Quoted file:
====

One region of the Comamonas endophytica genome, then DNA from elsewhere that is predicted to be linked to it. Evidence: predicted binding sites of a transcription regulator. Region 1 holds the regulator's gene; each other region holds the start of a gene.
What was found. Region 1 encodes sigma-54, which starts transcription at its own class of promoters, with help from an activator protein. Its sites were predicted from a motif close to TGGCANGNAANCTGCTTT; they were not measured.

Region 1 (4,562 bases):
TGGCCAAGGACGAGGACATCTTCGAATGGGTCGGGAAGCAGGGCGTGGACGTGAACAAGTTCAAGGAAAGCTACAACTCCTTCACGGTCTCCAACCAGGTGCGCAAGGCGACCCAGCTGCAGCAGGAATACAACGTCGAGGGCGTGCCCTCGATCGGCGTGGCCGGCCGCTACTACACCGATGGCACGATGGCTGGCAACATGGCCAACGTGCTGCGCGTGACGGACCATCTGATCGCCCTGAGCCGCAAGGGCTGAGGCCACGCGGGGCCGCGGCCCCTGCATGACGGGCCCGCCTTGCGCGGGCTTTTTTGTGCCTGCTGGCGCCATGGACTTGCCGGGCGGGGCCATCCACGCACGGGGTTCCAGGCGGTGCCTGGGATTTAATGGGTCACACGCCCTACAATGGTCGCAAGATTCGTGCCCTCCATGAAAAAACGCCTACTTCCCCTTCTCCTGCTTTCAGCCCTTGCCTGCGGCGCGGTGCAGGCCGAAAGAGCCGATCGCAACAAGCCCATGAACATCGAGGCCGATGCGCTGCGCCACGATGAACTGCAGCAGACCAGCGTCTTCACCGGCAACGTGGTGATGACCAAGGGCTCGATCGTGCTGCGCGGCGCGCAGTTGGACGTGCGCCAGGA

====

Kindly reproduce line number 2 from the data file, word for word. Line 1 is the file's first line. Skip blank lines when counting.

What was found. Region 1 encodes sigma-54, which starts transcription at its own class of promoters, with help from an activator protein. Its sites were predicted from a motif close to TGGCANGNAANCTGCTTT; they were not measured.